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Sharine Qabbani

Syria's refugees: 'We have nothing; winter is killing us'

Syrian refugees are facing a long, cold winter with little help [AFP]

Date of publication: 20 November, 2014

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Freezing weather is heading for Syrian refugees in Lebanon as they huddle in makeshift camps in the Bekaa Valley.
Down the length of the Bekaa Valley in eastern Lebanon, Syrian refugees prepare their flimsy shelters for winter as best they can. Many lack bedding, and those with heating struggle to find the money to keep it running.

"We have nothing and the winter is killing us," says one refugee.

This is how many describe their situation as the freezing weather approaches. They collect firewood and visit the UN's social services offices hoping to get some diesel fuel.

In one of the camps, five-year-old Hania warms her hands near a pot of boiling water. Her family came to Lebanon last year after her father was killed by a bomb as he collected food in the fields around Qalamoun.
 
She tells al-Araby al-Jadeed how she is always cold in the camp, and sleeps on the floor as rats scurry around near her. "I’m cold and I want a bed," she says. 
     I'm cold and I want a bed.
- Hania, five-year-old Syrian refugee

Her story and her desperate conditions are shared by many here.

"We escaped the misery of war, and replaced it with the misery of homelessness and forced displacement in a strange and unsafe country," said a woman living here.

"In the winter we look for plastic bags to plug the holes in our tent. We have to stop the rain breaking through the wooden walls of our small room.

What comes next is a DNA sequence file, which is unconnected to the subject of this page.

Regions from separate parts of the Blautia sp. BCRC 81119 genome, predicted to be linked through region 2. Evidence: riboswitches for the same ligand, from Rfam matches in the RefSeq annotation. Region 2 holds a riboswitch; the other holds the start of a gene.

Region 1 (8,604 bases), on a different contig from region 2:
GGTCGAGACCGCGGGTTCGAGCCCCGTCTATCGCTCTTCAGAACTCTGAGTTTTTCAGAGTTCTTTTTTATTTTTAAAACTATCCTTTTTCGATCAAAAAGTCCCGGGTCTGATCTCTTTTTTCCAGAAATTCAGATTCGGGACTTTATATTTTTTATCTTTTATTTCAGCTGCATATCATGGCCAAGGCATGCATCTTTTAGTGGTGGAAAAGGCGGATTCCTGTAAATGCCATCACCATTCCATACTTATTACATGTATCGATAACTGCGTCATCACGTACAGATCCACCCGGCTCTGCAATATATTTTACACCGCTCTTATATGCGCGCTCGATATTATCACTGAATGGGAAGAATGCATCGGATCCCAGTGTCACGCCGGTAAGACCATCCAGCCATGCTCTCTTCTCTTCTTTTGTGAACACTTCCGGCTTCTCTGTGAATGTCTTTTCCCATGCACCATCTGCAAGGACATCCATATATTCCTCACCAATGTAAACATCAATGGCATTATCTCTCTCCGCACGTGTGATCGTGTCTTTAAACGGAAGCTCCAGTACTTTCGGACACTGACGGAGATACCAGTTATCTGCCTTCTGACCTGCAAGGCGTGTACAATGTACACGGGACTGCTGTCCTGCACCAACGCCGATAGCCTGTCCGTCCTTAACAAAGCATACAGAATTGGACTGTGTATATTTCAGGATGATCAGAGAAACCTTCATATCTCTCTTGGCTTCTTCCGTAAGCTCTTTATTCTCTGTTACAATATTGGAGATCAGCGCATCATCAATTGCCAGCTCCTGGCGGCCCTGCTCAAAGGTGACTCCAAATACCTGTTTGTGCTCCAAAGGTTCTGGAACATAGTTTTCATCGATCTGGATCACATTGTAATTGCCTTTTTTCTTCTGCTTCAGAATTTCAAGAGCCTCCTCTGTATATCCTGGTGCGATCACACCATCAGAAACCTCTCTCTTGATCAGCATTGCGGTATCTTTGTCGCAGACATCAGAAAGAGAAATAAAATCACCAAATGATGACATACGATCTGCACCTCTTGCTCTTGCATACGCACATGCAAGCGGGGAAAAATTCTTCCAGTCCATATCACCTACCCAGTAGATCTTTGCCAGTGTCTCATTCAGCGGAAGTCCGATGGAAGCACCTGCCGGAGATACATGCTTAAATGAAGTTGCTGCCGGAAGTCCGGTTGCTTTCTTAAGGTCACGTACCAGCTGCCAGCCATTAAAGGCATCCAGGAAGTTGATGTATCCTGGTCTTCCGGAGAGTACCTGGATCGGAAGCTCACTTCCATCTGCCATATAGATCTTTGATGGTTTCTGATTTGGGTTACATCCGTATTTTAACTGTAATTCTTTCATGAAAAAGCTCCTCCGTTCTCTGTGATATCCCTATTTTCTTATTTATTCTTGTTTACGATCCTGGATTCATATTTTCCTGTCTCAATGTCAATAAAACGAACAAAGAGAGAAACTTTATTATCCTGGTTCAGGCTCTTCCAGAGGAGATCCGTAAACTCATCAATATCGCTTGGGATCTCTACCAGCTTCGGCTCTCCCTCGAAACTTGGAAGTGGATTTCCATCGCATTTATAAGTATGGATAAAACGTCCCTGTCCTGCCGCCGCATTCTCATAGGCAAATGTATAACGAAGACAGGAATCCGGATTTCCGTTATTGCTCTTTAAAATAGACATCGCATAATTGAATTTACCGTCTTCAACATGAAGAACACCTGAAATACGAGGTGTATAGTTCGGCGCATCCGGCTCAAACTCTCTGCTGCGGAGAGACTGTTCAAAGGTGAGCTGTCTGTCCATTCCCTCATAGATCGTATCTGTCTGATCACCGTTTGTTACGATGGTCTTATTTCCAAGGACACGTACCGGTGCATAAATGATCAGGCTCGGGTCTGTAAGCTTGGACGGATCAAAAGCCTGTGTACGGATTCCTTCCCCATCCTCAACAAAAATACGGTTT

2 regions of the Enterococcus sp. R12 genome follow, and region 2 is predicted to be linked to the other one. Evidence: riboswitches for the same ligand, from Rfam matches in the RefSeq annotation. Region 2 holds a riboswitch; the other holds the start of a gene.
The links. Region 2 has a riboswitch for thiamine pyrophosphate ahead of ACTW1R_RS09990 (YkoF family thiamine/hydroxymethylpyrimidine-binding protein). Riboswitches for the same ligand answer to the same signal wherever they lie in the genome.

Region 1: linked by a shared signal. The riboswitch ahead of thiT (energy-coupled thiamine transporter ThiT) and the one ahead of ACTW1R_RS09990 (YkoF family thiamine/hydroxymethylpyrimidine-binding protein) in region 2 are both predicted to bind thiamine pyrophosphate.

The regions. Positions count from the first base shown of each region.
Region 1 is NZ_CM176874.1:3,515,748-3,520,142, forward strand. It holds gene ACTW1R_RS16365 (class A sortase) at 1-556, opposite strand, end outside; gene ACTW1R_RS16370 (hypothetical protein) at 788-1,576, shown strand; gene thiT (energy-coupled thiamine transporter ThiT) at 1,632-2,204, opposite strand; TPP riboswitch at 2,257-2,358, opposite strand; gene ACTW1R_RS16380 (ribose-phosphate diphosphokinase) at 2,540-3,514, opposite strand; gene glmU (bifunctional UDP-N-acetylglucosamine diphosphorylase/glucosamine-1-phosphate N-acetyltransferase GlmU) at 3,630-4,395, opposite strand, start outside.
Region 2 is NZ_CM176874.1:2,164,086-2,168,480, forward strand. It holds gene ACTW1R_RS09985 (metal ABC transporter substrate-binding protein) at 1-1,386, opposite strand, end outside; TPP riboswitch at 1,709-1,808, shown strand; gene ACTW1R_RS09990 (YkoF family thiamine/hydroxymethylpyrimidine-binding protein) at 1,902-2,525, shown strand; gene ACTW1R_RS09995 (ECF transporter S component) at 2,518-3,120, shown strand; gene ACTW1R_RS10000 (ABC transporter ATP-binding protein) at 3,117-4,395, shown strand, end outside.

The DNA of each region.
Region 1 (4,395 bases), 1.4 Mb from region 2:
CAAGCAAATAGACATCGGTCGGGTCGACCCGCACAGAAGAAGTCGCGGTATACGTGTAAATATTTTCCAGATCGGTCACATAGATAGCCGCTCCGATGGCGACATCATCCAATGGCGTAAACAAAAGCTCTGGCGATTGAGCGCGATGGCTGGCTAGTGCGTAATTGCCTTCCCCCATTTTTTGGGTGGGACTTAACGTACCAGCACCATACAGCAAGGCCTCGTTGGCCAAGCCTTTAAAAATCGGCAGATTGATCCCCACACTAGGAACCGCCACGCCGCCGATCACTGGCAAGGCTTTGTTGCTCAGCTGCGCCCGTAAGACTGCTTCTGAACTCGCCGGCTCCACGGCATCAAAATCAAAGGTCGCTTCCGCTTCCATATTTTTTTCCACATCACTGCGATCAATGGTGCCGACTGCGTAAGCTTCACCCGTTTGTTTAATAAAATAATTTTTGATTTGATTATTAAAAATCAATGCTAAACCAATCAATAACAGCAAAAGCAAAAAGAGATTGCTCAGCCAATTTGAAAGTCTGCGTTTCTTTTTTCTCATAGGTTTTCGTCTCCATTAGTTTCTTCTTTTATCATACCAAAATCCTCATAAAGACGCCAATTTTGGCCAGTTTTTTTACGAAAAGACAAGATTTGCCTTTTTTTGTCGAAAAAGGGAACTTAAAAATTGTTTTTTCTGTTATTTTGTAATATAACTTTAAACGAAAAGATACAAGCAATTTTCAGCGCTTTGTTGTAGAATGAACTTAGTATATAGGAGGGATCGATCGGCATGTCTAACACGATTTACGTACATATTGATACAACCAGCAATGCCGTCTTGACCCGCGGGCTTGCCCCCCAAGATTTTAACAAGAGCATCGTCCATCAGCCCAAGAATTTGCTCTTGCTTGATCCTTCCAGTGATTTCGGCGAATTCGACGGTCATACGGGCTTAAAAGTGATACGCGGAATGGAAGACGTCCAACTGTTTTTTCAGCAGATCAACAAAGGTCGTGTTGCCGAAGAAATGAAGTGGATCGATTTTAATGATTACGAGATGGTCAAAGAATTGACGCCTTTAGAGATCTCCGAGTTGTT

"The children have two changes of clothes, one they wear and the other we hide in case they need it. No one has given us anything to deal with winter, and we have no money to buy diesel.

"Medical centres in Bekaa told us two months ago they would stop providing services for Syrian refugees, and now we have to pay for medical treatment ourselves. A baby bottle is 15,000 Lebanese lira ($10), my baby has diarrhoea and the price of the medicine is 8,000 lira ($5).

"I don't have enough to pay for it."

Burning hunger

In a neighbouring tent, a young girl dances for joy as her father ignites their wood-burning stove.

She calls to her friend, five-year-old Hania, telling her of the new "toy" that will keep everyone warm. Hania dances when she hears this, saying with the innocence of her years that her father will too bring her a wood-burner.

In the next refugee camp along, more than 60 families are waiting for aid, promised months ago. 

"We live off the land," said Abd al-Karim, the head of a family of eight. "We save up the meagre amount we can get our hands on and buy bulgur wheat, bread and drinking water, of which a tank costs 20,000 lira ($13)."

His young sister interjects. "I hate the rats because they eat our bread," she said. "Why don't they give us nice rooms like we used to have in Syria?"

The stories from refugees in the camps are all similar; they all share the same problems and suffer in the same way.

Rehab, who has nine children, says she wants to die when she sees her children suffering from diseases and cannot help them.

"My daughter is paralysed and has severe bronchitis," she said. "She needs constant treatment especially with her asthma attacks, which get worse in the cold."

Rehab's husband spends his time waiting on the side of the camp's main road for someone to pick him up and give him a day's work building or painting.

"Winter is cold and ruthless. Installing a wood-burner costs $50, not including the price of diesel, which I can't afford."

Rehab remembered last winter: "The tent fell on our heads and we all got wet. No one asked how we were, except for the owner of one the neighbouring factories. He gave us bricks to rebuild what the rain had destroyed."


This article is an edited translation from our Arabic edition.


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